News & Events

News

The Acton Institute names Dr. Catherine Pakaluk the 2015 Novak Award winner

Tuesday, March 17, 2015

GRAND RAPIDS, Mich., March 16, 2015 – Esteemed educator and zealous researcher of multiple disciplines in the area of advanced social studies and social thought, Catherine Pakaluk has been selected as the recipient of the 2015 Novak Award by the Acton Institute in recognition of her early promise as a scholar.

Catherine Ruth Pakaluk is Assistant Professor of Economics at Ave Maria University and Founder-Director of the Stein Center for Social Research at Ave Maria University. This center is an interdisciplinary institute for advanced studies in social science and social thought. She currently works in the areas of demography, family studies, the economics of education and religion, and the interpretation of Catholic social thought.

Pakaluk earned her doctorate in economics at Harvard University (2010), where her dissertation under Caroline Hoxby examined the relationship between religion and educational outcomes.  Her mentors have included F. Russell Hittinger, Michael Novak, and Steven A. Long.

Pakaluk is also a widely-admired writer and sought-after speaker on matters of culture, religion, gender, the social science of the family, the vocation of women, Catholic social thought, and the work of Edith Stein. She lives in Ave Maria, Florida with her husband Michael and seven children.

Named after distinguished American theologian and social philosopher Michael Novak, the Novak Award recognizes new outstanding research by scholars early in their academic careers who demonstrate outstanding intellectual merit in advancing the understanding of theology's connection to human dignity, the importance of limited government, religious liberty, and economic freedom. Recipients of the Novak Award make a formal presentation on such questions at an annual public forum known as the Calihan Lecture. The Novak Award comes with a $10,000 prize.

The Novak Award forms part of a range of scholarships, travel grants, and awards available from the Acton Institute that support future religious and intellectual leaders who wish to study the essential relationship between theology, the free market, economic liberty, and the importance of the rule of law. Details of these scholarships may be found at www.acton.org/scholarships.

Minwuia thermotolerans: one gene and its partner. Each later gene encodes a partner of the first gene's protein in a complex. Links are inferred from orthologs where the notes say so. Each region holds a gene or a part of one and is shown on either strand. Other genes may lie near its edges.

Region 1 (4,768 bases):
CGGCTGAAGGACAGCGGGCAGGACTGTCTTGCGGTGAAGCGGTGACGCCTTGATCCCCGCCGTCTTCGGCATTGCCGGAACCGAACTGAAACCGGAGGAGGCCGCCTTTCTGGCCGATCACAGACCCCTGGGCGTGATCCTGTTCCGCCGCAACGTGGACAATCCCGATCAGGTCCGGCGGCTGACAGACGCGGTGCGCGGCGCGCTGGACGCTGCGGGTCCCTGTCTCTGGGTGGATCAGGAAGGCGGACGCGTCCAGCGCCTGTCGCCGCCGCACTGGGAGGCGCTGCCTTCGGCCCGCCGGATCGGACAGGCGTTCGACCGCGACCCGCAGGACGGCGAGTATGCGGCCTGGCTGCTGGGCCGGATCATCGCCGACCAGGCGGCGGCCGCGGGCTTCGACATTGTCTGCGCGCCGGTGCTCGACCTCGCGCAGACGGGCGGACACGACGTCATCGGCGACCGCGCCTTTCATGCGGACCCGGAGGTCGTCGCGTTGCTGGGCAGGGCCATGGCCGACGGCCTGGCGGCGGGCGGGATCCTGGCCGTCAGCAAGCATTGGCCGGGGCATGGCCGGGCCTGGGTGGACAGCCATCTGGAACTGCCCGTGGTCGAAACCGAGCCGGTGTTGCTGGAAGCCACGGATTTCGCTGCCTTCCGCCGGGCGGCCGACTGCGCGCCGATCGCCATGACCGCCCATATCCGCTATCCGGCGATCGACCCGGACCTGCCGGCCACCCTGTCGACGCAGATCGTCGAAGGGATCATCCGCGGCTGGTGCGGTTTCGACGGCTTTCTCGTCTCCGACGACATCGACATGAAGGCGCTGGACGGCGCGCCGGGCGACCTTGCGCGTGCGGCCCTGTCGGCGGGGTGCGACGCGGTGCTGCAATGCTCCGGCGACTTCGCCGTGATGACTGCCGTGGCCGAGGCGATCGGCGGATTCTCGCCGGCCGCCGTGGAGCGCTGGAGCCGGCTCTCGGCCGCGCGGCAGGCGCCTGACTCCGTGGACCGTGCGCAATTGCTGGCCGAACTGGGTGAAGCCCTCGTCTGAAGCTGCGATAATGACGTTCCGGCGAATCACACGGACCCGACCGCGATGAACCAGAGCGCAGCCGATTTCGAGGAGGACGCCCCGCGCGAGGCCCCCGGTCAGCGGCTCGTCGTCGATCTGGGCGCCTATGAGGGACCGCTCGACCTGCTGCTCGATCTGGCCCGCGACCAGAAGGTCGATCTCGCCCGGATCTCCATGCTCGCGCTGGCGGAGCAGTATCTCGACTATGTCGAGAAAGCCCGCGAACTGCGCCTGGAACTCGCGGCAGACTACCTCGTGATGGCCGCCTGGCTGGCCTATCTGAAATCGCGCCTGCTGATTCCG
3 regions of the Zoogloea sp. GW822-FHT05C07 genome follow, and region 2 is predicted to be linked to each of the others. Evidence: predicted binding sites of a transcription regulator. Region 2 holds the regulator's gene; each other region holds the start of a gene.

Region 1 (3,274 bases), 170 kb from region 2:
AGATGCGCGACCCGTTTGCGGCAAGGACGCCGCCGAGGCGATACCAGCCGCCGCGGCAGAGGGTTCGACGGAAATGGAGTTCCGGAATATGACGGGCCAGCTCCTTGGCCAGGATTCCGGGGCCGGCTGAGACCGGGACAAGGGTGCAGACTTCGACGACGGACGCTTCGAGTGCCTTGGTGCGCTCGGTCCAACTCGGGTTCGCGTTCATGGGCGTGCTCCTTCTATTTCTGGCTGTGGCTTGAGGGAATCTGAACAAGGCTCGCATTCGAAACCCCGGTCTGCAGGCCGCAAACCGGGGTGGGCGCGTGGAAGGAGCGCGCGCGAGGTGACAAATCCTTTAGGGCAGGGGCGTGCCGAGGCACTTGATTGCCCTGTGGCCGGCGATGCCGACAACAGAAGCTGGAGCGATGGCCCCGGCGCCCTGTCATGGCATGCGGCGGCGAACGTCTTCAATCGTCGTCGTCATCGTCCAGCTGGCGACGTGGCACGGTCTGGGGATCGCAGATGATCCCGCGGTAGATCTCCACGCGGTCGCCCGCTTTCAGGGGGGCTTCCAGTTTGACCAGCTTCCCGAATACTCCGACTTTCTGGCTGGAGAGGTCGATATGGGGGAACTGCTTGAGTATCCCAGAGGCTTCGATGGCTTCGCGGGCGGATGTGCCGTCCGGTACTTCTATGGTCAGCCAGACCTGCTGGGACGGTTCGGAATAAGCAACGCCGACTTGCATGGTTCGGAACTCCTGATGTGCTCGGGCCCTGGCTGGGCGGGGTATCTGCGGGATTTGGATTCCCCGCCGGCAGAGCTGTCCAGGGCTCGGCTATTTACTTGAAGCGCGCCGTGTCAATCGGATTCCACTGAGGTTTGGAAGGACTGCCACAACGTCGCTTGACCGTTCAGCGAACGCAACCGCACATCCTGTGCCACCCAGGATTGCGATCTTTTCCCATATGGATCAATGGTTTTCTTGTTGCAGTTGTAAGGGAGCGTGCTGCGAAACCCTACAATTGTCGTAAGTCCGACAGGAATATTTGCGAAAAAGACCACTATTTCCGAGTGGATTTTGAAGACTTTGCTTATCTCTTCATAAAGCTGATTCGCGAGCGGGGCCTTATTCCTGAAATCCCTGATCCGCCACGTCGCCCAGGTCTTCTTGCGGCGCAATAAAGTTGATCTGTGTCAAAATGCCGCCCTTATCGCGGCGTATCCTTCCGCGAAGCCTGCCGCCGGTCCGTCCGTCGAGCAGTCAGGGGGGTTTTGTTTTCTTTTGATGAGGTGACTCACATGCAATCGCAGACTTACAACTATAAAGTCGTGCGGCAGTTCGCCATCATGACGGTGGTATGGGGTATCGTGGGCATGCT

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AMU Oratory Singers to Perform Haydn's "The Creation" March 26, 27, and 29

Monday, March 16, 2015

The AMU Oratory Singers, the University's 40-member mixed ensemble, joins the Naples Philharmonic Chorus and Orchestra for three performances of Haydn's career-capping masterpiece, The Creation. AMU's own Timothy McDonnell makes his conducting premiere with the Naples Philharmonic in this rousing interpretation of the Genesis story. 

The chorus and orchestra will be joined by soloists Michele Byrd, Johnathan McCann, and Graham Fandrei.

  March 26, 2015 - 7:30 p.m.

First Presbyterian Church

Bonita Springs

Tickets

             

 March 27, 2015 - 8:00 p.m.

Wesley United Church

Marco Island

Tickets

             

 March 29, 2015 - 4:00 p.m.

 First Presbyterian Church

Naples

Tickets

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Dr. Guangyao Chen to offer lecture on March 26

Thursday, March 12, 2015

Distinguished Visiting Scholar, Dr. Guangyao Chen will offer a lecture on campus on Thursday, March 26th at 5:10 pm. Dr. Chen's lecture, "Electron-Positron Pair Production in Modern Colliders – A Quantum Mechanics Approach," will be held in the Henkels Academic Building, Classroom #1014. Previous knowledge in quantum mechanics is not necessary to attend this lecture.

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President Towey agrees to extend contract to 2020

Monday, March 2, 2015

Members of the Ave Maria University community:

 

I am pleased to announce that on Friday, February 20, 2015, at the regular meeting of the Board of Trustees of Ave Maria University, we unanimously voted to extend President Jim Towey's contract through June 30, 2020.  President Towey has agreed to these terms and our founder, Tom Monaghan, is delighted that the work that he and the many of you began in 2003, will remain in good hands.


In less than four years and with the help of a team of distinguished faculty, talented administrators, and dedicated staff, President Towey has dramatically increased the University's enrollment, nearly tripled the number of majors offered, transitioned the University from dependence upon our founder's financial support for operations, raised tens of millions of dollars in donor support, refinanced the University's debt, closed the Nicaragua and IPT programs that had lost millions of dollars, and most important, shepherded Ave Maria's Catholic mission, identity and outreach, particularly through the Mother Teresa Project. 

 

There are many opportunities and challenges facing the University in the years ahead.  The Board of Trustees is confident in President Towey's leadership and committed to his success as your president.  Your support, trust, and prayers will help make these next years prosperous and filled with grace.

Please join me in congratulating President Towey on this important milestone in his career.

 

Sincerely,

 

Michael T.O. Timmis

Chairman of the Board

Ave Maria University

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AMU introduces sophomore success program: “Preparing Leaders for the Third Millennium”